The Girl With the Red Balloon Author’s Note

This author’s note appears in the back of The Girl with the Red Balloon. I am posting it here for readers who may prefer to read it prior to reading the book or for easy sourcing. 

One of my favorite authors, Madeleine L’Engle, said in her Margaret Edwards Award acceptance speech, “Often the only way to look clearly at this extraordinary universe is through fantasy, fairy tale, myth.” This line has guided most of my writing and became my touchstone while writing The Girl with the Red Balloon.

To my knowledge, no one escaped death camps or ghettos with magical red balloons. No one escaped over the Berlin Wall with magical red balloons. But people did escape from both concentration camps and death camps, from East Germany and from other places of war and oppression. And they did not do this alone. People in places of war and oppression and terrible crimes face choices, and many ordinary people have made the extraordinary choice to save lives even at the cost of their own. As Kai says in the book, “People never mentioned in history books still made history.”

So what is historically accurate in the book?

The Łódź ghetto was real. Approximately 204,000 Jewish people passed through its gates. About 800 remained in the ghetto when the Soviets liberated it on January 19, 1945, and approximately 10,000 Łódź residents survived the Holocaust after being deported to camps, including Auschwitz. Few people escaped Chełmno, but one of the people I read about was an unnamed eighteen-year-old boy. Łódź also housed more than 5,000 Romani people, almost all of whom were killed at Chełmno and Auschwitz.

The Romanichal, Kai’s people in England, are very much real. And the Roma of continental Europe who died during the Holocaust, somewhere between 500,000 and 1,500,000, were real, as are the Roma who reside there now. Throughout history, Roma have suffered horrifically at the hands of people in power and they remain some of the most persecuted people in Europe. Benno uses the word “Gypsy” for the Roma as that was the only word then, but as Kai tells Ellie, the proper word for non-Romani people to use now is Roma or Romani.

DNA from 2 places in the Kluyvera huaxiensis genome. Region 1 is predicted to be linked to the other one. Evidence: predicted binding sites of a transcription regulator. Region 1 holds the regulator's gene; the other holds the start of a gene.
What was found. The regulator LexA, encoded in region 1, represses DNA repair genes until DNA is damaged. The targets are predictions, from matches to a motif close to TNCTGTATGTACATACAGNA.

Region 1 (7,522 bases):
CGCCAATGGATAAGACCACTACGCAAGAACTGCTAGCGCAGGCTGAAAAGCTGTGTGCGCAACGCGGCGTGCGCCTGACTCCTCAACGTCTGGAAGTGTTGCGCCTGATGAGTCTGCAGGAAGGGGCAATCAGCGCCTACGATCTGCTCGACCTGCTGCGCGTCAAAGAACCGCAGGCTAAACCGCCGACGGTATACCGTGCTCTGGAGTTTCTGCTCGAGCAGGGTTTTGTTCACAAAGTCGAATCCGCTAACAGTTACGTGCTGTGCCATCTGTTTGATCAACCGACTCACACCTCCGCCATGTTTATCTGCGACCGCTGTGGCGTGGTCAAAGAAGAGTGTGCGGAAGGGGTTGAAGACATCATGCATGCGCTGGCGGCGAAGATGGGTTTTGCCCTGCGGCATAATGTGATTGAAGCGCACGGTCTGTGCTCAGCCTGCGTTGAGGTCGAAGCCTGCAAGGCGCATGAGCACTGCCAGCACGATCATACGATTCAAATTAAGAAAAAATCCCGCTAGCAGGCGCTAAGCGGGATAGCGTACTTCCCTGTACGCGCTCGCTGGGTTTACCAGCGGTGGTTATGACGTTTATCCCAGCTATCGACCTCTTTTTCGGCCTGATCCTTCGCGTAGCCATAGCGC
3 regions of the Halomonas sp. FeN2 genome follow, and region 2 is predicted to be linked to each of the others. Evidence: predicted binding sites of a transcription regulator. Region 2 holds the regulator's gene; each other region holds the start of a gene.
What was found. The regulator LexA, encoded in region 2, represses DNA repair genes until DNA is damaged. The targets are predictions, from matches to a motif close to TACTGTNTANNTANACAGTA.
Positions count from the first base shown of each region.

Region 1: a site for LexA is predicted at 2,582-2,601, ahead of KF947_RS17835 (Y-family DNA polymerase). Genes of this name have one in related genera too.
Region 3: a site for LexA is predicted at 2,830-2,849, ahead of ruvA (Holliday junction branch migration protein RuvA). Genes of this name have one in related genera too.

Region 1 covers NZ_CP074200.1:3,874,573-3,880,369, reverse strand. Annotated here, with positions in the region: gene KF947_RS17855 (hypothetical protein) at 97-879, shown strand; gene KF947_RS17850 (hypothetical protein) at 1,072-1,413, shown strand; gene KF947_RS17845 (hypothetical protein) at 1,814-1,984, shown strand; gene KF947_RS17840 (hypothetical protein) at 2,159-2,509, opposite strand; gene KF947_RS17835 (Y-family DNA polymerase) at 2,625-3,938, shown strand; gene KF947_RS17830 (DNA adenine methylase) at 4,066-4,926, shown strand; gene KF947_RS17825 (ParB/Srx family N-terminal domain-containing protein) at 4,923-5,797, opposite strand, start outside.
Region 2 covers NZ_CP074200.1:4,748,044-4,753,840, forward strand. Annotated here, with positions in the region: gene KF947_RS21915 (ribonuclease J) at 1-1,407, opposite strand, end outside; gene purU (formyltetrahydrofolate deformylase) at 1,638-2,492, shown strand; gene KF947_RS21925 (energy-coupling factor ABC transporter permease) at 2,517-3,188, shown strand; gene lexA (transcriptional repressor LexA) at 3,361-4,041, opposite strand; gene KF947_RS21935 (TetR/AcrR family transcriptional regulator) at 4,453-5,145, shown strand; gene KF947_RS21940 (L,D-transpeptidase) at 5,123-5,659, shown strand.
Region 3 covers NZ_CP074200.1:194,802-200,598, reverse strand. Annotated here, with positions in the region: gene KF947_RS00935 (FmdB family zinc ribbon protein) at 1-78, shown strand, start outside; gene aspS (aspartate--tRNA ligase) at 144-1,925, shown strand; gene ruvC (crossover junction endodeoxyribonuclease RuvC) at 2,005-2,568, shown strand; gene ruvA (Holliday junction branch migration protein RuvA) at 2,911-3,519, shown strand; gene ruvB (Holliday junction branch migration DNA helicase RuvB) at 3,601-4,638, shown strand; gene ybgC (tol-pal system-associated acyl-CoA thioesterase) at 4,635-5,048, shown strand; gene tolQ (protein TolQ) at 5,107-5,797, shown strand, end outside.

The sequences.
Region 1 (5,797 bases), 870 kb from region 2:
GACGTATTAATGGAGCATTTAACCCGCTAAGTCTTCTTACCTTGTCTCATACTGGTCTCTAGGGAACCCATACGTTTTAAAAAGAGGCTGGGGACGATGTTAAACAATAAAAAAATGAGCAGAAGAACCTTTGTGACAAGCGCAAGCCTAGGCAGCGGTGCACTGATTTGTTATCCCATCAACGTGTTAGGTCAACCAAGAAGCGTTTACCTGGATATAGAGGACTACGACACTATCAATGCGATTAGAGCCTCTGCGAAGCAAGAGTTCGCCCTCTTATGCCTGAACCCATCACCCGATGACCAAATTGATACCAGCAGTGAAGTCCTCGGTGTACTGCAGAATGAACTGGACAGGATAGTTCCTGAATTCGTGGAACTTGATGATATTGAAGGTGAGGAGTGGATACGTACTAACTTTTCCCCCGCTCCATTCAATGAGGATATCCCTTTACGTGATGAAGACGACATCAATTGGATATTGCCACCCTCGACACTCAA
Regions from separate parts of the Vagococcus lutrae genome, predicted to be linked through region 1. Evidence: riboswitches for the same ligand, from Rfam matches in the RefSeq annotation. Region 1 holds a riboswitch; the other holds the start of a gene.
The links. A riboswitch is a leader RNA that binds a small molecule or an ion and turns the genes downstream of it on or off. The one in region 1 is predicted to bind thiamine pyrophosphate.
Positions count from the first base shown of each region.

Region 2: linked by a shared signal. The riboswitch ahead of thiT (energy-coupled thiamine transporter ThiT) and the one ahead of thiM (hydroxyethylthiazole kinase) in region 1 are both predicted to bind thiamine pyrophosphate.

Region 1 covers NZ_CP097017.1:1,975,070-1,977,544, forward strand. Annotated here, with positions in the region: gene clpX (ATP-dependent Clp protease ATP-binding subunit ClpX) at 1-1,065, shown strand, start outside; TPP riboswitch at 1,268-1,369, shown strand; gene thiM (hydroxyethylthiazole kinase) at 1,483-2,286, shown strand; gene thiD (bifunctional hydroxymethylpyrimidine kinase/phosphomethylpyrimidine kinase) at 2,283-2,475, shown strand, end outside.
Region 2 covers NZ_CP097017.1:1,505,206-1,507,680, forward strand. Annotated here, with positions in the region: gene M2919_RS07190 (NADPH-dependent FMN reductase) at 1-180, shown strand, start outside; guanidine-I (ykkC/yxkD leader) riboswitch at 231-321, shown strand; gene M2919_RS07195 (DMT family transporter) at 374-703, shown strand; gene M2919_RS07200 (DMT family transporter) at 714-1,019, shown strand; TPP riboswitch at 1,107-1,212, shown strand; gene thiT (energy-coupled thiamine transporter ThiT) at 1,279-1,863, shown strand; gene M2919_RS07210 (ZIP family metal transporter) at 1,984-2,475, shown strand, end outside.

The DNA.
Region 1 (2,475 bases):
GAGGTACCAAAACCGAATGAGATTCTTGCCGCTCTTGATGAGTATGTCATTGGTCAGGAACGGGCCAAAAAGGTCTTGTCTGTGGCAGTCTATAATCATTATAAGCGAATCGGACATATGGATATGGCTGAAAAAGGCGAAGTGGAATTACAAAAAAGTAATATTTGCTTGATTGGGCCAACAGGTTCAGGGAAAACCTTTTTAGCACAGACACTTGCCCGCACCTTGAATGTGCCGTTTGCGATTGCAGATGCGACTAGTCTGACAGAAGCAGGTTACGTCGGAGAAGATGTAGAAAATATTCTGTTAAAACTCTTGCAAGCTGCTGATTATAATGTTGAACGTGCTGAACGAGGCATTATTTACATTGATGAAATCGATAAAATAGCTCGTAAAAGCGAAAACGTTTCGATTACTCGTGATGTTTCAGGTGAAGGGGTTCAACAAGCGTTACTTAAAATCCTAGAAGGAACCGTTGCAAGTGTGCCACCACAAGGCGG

After the immediate aftermath of World War II, Germany was carved into pieces for the Allied forces to control. The Soviet Union gained control of East Germany. As the world quickly moved into an arms race and the Cold War, East Germany became the demarcation on a map, and the Berlin Wall was more than just a way to keep people in East Berlin. It was a symbol. People tried to escape East Berlin into the West in a variety of creative ways, including hot-air balloon, hand-dug tunnels, train tracks in the ghost stations, hanging on beneath cars, hiding in trunks. Some of these were successful, and many were not. The fall of the Berlin Wall on November 9, 1989, became the symbolic end of the Cold War.

The world is not as black and white as I saw it when I first dreamed up a girl going over the Berlin Wall with a red balloon.

I don’t have any answers. All the answers I found in the writing of this book led me to more questions. And I’m starting to think that the answering isn’t nearly as important as the asking.

Be a sponge.